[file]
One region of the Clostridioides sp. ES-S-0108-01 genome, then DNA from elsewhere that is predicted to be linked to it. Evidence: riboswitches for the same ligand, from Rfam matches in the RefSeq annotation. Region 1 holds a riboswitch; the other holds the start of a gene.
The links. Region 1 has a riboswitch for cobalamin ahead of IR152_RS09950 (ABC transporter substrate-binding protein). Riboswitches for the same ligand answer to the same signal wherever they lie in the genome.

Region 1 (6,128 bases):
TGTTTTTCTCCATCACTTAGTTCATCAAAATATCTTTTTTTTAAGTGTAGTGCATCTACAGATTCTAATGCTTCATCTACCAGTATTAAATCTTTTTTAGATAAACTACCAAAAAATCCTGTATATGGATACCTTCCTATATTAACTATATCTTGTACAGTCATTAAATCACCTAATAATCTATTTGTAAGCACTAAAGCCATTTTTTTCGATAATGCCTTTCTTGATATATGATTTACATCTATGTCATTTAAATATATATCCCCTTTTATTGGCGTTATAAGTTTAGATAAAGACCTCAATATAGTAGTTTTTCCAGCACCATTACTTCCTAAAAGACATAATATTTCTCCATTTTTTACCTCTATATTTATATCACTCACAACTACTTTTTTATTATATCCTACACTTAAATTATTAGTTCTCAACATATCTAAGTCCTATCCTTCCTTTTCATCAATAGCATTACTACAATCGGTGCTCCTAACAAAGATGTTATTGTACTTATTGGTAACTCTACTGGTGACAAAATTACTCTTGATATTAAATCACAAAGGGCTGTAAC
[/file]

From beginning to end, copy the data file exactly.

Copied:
One region of the Clostridioides sp. ES-S-0108-01 genome, then DNA from elsewhere that is predicted to be linked to it. Evidence: riboswitches for the same ligand, from Rfam matches in the RefSeq annotation. Region 1 holds a riboswitch; the other holds the start of a gene.
The links. Region 1 has a riboswitch for cobalamin ahead of IR152_RS09950 (ABC transporter substrate-binding protein). Riboswitches for the same ligand answer to the same signal wherever they lie in the genome.

Region 1 (6,128 bases):
TGTTTTTCTCCATCACTTAGTTCATCAAAATATCTTTTTTTTAAGTGTAGTGCATCTACAGATTCTAATGCTTCATCTACCAGTATTAAATCTTTTTTAGATAAACTACCAAAAAATCCTGTATATGGATACCTTCCTATATTAACTATATCTTGTACAGTCATTAAATCACCTAATAATCTATTTGTAAGCACTAAAGCCATTTTTTTCGATAATGCCTTTCTTGATATATGATTTACATCTATGTCATTTAAATATATATCCCCTTTTATTGGCGTTATAAGTTTAGATAAAGACCTCAATATAGTAGTTTTTCCAGCACCATTACTTCCTAAAAGACATAATATTTCTCCATTTTTTACCTCTATATTTATATCACTCACAACTACTTTTTTATTATATCCTACACTTAAATTATTAGTTCTCAACATATCTAAGTCCTATCCTTCCTTTTCATCAATAGCATTACTACAATCGGTGCTCCTAACAAAGATGTTATTGTACTTATTGGTAACTCTACTGGTGACAAAATTACTCTTGATATTAAATCACAAAGGGCTGTAAC